Definition & Symptoms
Peptic Ulcer Disease is a sore or multiple sores on the inside of the stomach. The most common symptom is dull or burning stomach pain, but some people also experience bloating, burping, nausea, vomiting, and weight loss.
Risk factors include long term aspirin or ibuprofen or other arthritis medication use, infection with the bacteria Helicobacter pylori (H.pylori), smoking or alcohol use, or (rarely) tumors in the stomach.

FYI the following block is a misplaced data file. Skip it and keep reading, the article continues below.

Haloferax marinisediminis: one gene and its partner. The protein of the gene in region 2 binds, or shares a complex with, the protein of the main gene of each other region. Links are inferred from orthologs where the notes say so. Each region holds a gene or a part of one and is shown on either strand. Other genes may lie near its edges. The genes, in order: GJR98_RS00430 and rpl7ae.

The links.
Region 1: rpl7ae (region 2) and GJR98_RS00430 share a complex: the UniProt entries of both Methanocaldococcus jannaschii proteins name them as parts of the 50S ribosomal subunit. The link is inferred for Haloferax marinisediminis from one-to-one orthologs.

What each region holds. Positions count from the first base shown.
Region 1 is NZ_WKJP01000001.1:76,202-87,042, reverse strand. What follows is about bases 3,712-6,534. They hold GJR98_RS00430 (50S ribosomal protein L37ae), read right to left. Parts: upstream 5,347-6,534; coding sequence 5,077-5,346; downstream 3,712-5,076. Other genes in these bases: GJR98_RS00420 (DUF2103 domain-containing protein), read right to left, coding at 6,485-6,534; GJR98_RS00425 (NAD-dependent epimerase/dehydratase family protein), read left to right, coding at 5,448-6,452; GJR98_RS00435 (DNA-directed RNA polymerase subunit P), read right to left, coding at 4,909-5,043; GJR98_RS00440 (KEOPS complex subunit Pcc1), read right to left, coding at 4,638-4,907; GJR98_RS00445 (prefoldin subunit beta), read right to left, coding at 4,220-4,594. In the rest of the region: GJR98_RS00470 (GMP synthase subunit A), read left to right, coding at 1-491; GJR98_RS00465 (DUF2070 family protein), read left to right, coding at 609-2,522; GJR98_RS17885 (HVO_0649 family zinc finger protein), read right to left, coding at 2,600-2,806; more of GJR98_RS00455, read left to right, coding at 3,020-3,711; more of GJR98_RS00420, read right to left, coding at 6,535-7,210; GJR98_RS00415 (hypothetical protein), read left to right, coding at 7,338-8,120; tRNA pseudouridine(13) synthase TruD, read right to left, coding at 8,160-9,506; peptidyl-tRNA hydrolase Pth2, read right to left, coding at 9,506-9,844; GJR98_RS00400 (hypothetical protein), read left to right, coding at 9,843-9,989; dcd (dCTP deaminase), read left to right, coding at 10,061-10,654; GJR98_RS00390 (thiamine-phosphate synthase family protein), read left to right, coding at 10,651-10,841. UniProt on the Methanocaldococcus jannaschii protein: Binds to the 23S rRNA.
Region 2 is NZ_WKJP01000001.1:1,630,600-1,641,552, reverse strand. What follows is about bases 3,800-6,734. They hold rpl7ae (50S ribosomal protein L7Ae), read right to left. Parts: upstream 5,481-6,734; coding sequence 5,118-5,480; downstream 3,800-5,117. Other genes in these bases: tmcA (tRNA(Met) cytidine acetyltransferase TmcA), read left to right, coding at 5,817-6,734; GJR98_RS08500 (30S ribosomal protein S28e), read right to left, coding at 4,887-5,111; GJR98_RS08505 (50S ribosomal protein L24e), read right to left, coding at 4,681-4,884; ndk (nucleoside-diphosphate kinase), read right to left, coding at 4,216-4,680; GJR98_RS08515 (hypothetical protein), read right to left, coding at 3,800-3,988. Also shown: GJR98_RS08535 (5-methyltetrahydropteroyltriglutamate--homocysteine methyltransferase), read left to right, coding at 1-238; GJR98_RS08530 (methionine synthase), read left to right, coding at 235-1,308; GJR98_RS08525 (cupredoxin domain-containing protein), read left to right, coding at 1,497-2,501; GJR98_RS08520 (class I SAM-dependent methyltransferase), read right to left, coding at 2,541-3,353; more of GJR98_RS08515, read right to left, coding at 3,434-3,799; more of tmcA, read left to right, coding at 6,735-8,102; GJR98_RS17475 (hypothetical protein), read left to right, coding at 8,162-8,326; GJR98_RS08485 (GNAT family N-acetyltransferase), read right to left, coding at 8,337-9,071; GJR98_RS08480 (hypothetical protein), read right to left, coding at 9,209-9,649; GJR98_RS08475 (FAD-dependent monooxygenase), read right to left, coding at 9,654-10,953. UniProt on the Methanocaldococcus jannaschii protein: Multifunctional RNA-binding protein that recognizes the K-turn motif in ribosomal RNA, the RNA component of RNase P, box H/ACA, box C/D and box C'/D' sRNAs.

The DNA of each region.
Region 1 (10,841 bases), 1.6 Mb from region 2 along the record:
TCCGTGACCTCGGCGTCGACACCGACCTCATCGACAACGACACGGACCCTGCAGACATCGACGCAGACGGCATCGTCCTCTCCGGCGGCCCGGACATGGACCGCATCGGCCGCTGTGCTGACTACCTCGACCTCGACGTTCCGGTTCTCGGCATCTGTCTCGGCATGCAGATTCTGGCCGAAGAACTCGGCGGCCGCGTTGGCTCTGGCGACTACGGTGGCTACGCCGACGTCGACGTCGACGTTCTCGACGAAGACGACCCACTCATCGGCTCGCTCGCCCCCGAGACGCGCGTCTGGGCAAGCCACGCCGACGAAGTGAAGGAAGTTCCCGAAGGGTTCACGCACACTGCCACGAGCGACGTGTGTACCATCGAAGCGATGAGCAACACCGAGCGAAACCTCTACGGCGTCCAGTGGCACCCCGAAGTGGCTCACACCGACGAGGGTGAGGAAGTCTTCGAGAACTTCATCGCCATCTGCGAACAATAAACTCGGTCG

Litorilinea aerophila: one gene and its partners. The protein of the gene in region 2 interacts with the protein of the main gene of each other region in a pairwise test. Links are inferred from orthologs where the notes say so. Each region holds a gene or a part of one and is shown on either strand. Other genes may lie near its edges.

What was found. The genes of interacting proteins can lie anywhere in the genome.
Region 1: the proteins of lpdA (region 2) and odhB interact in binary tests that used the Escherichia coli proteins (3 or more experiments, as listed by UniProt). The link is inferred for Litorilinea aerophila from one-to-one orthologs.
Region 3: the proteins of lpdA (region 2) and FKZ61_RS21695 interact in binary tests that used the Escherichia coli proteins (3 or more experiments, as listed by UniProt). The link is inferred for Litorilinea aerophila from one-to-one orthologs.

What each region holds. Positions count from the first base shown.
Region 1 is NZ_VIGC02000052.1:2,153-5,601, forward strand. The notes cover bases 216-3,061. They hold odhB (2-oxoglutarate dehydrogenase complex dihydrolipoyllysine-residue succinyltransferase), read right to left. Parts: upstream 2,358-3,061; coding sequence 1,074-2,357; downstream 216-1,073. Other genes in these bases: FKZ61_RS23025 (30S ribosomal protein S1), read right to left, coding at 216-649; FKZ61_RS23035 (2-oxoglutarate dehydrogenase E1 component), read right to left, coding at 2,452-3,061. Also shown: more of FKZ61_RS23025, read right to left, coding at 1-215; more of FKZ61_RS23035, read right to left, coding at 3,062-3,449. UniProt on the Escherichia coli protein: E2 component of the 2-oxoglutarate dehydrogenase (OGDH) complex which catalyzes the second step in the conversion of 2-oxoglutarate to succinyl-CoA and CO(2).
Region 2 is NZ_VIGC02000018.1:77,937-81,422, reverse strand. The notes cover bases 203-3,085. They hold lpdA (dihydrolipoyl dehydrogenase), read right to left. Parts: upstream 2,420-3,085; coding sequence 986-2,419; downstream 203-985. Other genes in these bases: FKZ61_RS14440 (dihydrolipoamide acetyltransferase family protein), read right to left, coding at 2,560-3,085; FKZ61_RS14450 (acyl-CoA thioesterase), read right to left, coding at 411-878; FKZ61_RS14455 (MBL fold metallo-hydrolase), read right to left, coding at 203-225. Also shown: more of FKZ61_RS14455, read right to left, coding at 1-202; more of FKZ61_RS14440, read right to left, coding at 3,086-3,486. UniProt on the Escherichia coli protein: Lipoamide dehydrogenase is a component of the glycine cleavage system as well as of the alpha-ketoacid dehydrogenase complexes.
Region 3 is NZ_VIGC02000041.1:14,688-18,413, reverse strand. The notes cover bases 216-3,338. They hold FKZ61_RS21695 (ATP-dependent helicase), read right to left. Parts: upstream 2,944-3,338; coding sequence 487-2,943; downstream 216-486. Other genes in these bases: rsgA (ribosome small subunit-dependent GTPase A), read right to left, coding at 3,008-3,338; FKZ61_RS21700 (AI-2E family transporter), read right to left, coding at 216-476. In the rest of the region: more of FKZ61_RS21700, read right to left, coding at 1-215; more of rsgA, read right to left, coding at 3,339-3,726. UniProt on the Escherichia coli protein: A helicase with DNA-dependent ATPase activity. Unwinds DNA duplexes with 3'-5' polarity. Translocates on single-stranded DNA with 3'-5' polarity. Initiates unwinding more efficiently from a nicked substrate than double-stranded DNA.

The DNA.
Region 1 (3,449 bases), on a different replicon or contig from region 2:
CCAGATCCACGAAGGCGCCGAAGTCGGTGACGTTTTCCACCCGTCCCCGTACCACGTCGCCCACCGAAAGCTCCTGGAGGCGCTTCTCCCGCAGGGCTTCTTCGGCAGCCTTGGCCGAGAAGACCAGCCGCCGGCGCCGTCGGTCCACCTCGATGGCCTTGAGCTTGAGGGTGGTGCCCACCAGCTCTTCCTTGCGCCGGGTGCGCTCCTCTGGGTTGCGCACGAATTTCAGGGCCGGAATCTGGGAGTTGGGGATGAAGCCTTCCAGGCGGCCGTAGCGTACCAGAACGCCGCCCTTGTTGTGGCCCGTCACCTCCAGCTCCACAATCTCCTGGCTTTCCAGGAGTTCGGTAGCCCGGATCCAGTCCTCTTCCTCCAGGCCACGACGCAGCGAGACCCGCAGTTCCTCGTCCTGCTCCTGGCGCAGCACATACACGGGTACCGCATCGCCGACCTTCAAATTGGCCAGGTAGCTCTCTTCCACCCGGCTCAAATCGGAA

Diagnosis of a peptic ulcer is done by an Esophagogastroduodenoscopy (EGD), which is a small camera inserted in the nose or mouth while the patient is asleep to examine and biopsy the stomach if needed. Other exams include X-ray study, blood, or specific bacteria in the stool, and breath tests.
Many times peptic ulcer disease is usually treated with a Proton Pump Inhibitor (PPI) such as omeprazole (Prilosec, Zegerid), lansoprazole (Prevacid), pantoprazole (Protonix), rabeprazole (Aciphex), esomeprazole (Nexium), and dexlansoprazole (Kapidex). If the ulcer was caused by aspirin, ibuprofen or other arthritis medication, the doctor may recommend discontinuing those medications, if possible.